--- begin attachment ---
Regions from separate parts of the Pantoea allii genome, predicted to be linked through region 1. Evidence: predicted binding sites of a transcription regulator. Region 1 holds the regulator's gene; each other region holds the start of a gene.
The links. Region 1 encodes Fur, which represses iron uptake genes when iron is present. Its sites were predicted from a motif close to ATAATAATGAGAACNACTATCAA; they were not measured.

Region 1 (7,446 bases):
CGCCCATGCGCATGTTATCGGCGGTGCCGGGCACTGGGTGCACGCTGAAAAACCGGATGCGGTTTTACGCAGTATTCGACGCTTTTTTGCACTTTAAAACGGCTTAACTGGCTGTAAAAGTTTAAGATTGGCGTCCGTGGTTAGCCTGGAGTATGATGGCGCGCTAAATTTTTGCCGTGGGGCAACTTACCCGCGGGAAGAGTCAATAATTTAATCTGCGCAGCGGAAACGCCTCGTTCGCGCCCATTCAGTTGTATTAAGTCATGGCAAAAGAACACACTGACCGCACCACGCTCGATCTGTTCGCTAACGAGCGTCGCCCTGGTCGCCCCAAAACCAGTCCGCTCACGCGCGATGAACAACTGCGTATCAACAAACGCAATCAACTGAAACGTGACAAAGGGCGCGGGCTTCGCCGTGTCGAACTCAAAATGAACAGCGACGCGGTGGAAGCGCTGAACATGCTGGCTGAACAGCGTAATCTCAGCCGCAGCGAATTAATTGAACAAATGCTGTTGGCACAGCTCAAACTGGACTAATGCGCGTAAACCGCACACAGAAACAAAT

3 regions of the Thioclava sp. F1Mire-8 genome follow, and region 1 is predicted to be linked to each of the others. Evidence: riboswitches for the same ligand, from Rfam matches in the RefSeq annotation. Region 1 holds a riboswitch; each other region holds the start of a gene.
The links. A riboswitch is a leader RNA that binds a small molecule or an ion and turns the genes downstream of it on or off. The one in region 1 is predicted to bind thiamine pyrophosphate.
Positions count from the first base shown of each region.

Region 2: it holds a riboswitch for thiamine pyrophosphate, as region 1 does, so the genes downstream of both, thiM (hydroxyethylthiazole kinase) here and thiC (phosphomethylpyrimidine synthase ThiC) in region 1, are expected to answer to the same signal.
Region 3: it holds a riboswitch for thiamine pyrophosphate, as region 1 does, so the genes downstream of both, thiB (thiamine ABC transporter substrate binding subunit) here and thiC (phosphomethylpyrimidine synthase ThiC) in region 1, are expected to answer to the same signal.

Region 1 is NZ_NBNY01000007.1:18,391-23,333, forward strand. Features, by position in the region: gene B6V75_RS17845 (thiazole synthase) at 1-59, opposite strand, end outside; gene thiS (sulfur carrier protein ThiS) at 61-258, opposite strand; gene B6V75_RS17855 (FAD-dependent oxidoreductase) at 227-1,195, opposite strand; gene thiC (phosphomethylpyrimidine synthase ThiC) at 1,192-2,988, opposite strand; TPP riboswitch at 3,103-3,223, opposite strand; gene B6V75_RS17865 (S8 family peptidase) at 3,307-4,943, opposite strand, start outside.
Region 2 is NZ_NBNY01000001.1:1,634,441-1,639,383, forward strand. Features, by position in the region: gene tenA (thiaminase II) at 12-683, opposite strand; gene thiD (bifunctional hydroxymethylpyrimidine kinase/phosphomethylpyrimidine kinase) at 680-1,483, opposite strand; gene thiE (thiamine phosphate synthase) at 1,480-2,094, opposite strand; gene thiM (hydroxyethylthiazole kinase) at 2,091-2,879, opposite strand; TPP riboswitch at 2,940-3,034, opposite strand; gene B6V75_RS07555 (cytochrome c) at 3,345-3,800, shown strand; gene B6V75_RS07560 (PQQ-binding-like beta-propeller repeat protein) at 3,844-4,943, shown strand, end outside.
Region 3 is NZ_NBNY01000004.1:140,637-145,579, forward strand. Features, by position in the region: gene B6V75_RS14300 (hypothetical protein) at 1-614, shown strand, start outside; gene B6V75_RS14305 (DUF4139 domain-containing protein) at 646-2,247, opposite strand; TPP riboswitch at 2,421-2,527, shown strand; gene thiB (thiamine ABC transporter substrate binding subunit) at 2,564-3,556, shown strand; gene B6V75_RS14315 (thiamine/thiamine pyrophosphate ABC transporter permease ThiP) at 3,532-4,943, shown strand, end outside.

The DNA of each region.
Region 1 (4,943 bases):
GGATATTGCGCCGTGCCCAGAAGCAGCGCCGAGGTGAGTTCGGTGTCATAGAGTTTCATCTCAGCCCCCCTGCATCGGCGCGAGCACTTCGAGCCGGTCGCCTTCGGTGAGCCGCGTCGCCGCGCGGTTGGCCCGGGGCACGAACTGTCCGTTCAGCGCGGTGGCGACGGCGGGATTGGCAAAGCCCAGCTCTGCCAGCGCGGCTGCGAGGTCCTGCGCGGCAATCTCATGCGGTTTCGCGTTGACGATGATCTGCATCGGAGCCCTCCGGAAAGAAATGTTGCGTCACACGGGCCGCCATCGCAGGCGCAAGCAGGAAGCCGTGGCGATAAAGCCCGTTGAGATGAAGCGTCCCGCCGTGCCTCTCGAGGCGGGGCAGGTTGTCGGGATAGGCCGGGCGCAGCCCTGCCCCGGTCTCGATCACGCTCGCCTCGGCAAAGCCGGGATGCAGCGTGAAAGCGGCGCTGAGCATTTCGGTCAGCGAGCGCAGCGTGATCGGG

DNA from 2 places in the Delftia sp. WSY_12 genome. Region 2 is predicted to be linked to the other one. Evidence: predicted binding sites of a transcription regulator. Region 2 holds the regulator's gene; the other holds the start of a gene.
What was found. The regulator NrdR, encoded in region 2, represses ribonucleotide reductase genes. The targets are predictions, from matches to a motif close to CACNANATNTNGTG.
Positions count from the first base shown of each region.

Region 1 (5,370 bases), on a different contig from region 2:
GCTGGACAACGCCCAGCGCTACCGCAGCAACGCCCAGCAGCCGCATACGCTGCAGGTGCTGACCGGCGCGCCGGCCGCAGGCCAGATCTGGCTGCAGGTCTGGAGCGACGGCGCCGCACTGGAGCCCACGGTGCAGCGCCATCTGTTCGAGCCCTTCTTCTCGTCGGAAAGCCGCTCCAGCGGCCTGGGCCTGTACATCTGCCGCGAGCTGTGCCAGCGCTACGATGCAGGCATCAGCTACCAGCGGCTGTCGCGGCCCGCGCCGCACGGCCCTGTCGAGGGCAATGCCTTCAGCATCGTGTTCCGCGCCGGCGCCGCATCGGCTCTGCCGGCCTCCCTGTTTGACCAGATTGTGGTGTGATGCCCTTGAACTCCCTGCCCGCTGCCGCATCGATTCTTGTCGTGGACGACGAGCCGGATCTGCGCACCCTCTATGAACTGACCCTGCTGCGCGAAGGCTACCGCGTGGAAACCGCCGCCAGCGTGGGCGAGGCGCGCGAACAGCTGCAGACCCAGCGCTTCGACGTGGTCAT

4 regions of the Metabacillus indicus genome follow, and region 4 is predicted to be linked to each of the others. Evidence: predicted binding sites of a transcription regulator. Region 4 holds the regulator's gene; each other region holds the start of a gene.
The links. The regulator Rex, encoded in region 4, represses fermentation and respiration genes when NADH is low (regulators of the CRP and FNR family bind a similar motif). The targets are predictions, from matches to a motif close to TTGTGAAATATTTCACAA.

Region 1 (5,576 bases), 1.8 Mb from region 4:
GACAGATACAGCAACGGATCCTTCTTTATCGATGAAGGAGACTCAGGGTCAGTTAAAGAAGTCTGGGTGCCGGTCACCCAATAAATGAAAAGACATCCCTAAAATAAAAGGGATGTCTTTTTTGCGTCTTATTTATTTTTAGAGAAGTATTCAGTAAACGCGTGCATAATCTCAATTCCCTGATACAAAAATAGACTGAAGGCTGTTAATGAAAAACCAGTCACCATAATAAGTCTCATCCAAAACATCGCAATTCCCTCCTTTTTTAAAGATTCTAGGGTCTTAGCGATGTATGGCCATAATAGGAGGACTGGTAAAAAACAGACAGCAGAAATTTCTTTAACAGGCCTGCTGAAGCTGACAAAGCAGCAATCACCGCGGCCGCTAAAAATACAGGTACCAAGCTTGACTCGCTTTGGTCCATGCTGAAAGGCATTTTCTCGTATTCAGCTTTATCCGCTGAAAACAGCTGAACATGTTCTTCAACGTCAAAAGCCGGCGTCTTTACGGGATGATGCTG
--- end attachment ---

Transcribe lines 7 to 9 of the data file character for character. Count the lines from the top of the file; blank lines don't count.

Positions count from the first base shown of each region.

Region 2: it holds a riboswitch for thiamine pyrophosphate, as region 1 does, so the genes downstream of both, thiM (hydroxyethylthiazole kinase) here and thiC (phosphomethylpyrimidine synthase ThiC) in region 1, are expected to answer to the same signal.
Region 3: it holds a riboswitch for thiamine pyrophosphate, as region 1 does, so the genes downstream of both, thiB (thiamine ABC transporter substrate binding subunit) here and thiC (phosphomethylpyrimidine synthase ThiC) in region 1, are expected to answer to the same signal.